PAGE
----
Affluent consumers teaching children about money

WM Circle Logo

By: Wise Marketer Staff |

Posted on September 27, 2006

Affluent parents are teaching their children to value philanthropy, cultural experiences, and other personally enriching activities above material goods according to the Third Annual American Express Platinum Luxury Survey.

Ninety-one percent of responding parents indicated that they encourage their children to participate in charitable or philanthropic activities and almost two-thirds (62%) of children have donated a part of their own money to charity.

When affluent parents spend
Almost all the parents (94%) said that they want their children to have experiences that assure they are cultured and well-rounded, and even more (96%) spend time talking to their children about good ethics and values. As such, when affluent parents do spend significantly on their children, the survey found it is usually on cultural activities such as international travel, with two-thirds (68%) of respondents' children having travelled internationally.

Even when shopping with or for their children, affluent parents emphasize the experience more than the purchases, as 66% reported that the experience of shopping with their children is more important than what they buy.

According to Simon Kahn, vice president of Platinum Card Product Management for American Express, "Affluent parents are raising their children to be value-conscious consumers with an appreciation for life-enriching experiences."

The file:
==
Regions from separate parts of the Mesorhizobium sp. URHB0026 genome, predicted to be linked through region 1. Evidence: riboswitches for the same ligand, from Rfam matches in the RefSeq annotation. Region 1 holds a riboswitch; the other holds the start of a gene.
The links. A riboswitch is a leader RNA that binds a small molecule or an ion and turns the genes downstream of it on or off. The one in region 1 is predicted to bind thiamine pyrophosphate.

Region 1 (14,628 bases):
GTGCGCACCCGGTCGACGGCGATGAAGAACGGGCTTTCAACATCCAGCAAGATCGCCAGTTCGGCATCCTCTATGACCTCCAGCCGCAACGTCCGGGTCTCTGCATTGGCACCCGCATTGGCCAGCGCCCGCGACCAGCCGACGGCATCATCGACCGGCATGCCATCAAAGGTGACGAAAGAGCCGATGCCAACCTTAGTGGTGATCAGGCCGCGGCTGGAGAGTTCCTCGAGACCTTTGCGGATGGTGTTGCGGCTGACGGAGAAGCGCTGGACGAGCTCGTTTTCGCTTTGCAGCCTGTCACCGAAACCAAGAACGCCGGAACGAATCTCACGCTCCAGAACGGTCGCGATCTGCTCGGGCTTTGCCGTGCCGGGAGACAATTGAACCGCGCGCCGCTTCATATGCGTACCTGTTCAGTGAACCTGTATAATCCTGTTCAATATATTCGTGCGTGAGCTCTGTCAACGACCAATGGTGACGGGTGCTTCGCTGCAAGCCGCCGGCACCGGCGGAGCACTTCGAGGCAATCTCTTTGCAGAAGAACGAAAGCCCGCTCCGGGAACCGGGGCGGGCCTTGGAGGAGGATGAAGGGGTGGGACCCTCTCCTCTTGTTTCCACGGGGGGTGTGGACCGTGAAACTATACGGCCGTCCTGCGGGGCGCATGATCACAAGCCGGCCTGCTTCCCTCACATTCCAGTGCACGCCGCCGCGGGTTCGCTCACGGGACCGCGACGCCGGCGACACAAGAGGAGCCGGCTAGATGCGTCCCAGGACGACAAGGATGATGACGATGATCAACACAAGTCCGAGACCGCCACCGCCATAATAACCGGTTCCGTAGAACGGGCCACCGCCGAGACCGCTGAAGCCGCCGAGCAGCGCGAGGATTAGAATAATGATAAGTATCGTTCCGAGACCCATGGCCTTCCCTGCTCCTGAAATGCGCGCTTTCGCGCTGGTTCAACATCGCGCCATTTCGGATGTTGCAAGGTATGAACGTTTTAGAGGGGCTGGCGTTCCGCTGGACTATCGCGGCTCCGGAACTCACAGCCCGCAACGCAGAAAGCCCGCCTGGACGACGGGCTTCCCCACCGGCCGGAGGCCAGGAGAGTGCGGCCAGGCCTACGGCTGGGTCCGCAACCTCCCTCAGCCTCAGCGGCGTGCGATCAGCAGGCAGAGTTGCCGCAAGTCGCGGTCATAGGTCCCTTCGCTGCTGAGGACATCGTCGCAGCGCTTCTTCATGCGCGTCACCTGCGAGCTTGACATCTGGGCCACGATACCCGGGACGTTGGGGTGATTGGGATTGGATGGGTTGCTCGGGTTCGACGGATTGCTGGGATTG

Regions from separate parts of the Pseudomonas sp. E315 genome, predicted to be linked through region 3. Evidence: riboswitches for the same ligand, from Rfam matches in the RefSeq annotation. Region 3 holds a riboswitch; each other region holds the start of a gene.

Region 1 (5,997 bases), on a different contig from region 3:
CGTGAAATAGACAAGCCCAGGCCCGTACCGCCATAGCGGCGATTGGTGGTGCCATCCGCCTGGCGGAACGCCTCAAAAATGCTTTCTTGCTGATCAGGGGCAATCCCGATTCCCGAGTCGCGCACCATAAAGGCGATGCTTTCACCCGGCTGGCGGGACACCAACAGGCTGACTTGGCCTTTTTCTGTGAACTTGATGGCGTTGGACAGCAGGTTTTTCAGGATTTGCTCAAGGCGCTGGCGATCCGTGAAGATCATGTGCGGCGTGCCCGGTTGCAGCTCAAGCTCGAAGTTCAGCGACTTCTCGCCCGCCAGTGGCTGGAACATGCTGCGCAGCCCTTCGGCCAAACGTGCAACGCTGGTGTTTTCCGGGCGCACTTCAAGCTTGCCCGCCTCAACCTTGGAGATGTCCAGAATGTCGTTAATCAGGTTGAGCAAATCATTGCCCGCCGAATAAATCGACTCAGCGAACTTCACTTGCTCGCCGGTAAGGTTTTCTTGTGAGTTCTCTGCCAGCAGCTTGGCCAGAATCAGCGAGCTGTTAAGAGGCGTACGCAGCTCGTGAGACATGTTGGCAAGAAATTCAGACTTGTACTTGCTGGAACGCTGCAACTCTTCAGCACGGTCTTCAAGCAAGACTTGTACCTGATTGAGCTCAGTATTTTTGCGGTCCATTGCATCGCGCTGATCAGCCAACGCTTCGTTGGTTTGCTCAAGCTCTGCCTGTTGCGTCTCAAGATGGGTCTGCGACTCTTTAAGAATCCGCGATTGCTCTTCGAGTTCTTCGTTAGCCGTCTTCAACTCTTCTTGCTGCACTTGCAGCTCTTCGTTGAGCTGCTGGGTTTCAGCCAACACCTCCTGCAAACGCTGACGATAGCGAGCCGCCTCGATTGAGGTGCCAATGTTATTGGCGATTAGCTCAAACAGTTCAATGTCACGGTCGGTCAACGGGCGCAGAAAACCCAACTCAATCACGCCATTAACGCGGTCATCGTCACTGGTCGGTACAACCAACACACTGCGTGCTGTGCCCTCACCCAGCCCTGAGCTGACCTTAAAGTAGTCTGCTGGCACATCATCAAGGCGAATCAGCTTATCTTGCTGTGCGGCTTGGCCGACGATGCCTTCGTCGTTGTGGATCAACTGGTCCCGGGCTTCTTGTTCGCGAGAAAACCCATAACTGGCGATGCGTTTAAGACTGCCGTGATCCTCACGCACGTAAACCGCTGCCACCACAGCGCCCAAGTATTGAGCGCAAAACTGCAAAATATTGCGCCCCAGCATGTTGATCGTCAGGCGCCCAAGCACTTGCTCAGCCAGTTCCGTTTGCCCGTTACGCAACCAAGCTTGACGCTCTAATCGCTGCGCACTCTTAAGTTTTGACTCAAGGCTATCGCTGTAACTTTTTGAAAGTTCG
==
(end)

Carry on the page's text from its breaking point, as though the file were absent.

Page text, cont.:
Responsible children
Parents said they emphasize the value of money through discussions with their children, and affluent children are frequently taking part-time jobs when they reach the age of 15. Parents also stress the importance of philanthropy with their children and lead by example, giving both money and time to charity. Specifically, the survey found that:

  • 81% of respondents indicated that they believe their children appreciate what they have.
  • 76% of affluent parents believe their children understand the value of money.
  • A little more than half (53%) of all children aged 6-17 receive a regular allowance. The average weekly allowance for children aged 6-14 is US$7, and US$21 for children aged 15-17.
  • 45% of children in the 15-17 year age range have part-time jobs. For children aged 18-21, the figure increases to 73%.
  • 91% of parents encourage their children to participate in charitable activities, and two-thirds (67%) of all respondent's children actually do so - or at least donate part of their own money to charity (62%).
  • 19% of adults identified volunteer events and charity functions as a personal passion. Of those that did, 80% indicated that they include their children in such activities.

Spending on noble causes
The survey also found that, when affluent parents spend on their children, they tend not to accentuate the acquisition of material goods but rather the accumulation of experiences. Parents often share experiences with their children, such as fitness, dining, or the theatre. Children of affluent parents are increasingly well-travelled, often travelling internationally at a much younger age than their parents did. Among the survey's findings on parents' focus on experiences:

  • The top three personal passions among parents were identified as physical fitness (45%), dining out (39%) and travel (39%).